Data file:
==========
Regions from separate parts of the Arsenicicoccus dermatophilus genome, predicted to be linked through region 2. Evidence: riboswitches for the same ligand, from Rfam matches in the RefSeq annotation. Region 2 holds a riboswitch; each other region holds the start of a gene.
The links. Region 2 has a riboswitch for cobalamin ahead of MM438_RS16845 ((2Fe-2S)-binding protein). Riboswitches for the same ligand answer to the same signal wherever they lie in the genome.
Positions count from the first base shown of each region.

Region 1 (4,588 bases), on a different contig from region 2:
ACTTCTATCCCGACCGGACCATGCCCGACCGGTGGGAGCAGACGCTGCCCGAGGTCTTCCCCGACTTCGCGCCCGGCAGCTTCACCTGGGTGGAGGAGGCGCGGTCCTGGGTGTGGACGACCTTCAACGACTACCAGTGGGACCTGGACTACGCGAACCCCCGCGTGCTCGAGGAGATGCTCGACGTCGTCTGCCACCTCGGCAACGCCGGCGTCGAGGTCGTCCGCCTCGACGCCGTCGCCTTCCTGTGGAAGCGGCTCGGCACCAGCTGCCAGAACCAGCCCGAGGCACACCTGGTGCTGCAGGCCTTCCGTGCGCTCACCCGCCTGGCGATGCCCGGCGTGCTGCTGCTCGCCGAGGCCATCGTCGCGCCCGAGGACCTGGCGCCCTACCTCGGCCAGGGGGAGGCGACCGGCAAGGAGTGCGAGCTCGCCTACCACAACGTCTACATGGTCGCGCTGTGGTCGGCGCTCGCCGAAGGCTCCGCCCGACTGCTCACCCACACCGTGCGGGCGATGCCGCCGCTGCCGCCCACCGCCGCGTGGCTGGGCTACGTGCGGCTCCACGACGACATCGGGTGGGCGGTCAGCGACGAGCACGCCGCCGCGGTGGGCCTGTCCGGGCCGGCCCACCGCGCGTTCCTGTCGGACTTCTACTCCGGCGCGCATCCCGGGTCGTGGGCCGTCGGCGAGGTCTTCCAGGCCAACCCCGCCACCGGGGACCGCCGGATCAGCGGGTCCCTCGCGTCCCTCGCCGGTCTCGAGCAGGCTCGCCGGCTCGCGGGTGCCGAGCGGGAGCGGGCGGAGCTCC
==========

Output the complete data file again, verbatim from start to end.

Regions from separate parts of the Arsenicicoccus dermatophilus genome, predicted to be linked through region 2. Evidence: riboswitches for the same ligand, from Rfam matches in the RefSeq annotation. Region 2 holds a riboswitch; each other region holds the start of a gene.
The links. Region 2 has a riboswitch for cobalamin ahead of MM438_RS16845 ((2Fe-2S)-binding protein). Riboswitches for the same ligand answer to the same signal wherever they lie in the genome.
Positions count from the first base shown of each region.

Region 1 (4,588 bases), on a different contig from region 2:
ACTTCTATCCCGACCGGACCATGCCCGACCGGTGGGAGCAGACGCTGCCCGAGGTCTTCCCCGACTTCGCGCCCGGCAGCTTCACCTGGGTGGAGGAGGCGCGGTCCTGGGTGTGGACGACCTTCAACGACTACCAGTGGGACCTGGACTACGCGAACCCCCGCGTGCTCGAGGAGATGCTCGACGTCGTCTGCCACCTCGGCAACGCCGGCGTCGAGGTCGTCCGCCTCGACGCCGTCGCCTTCCTGTGGAAGCGGCTCGGCACCAGCTGCCAGAACCAGCCCGAGGCACACCTGGTGCTGCAGGCCTTCCGTGCGCTCACCCGCCTGGCGATGCCCGGCGTGCTGCTGCTCGCCGAGGCCATCGTCGCGCCCGAGGACCTGGCGCCCTACCTCGGCCAGGGGGAGGCGACCGGCAAGGAGTGCGAGCTCGCCTACCACAACGTCTACATGGTCGCGCTGTGGTCGGCGCTCGCCGAAGGCTCCGCCCGACTGCTCACCCACACCGTGCGGGCGATGCCGCCGCTGCCGCCCACCGCCGCGTGGCTGGGCTACGTGCGGCTCCACGACGACATCGGGTGGGCGGTCAGCGACGAGCACGCCGCCGCGGTGGGCCTGTCCGGGCCGGCCCACCGCGCGTTCCTGTCGGACTTCTACTCCGGCGCGCATCCCGGGTCGTGGGCCGTCGGCGAGGTCTTCCAGGCCAACCCCGCCACCGGGGACCGCCGGATCAGCGGGTCCCTCGCGTCCCTCGCCGGTCTCGAGCAGGCTCGCCGGCTCGCGGGTGCCGAGCGGGAGCGGGCGGAGCTCC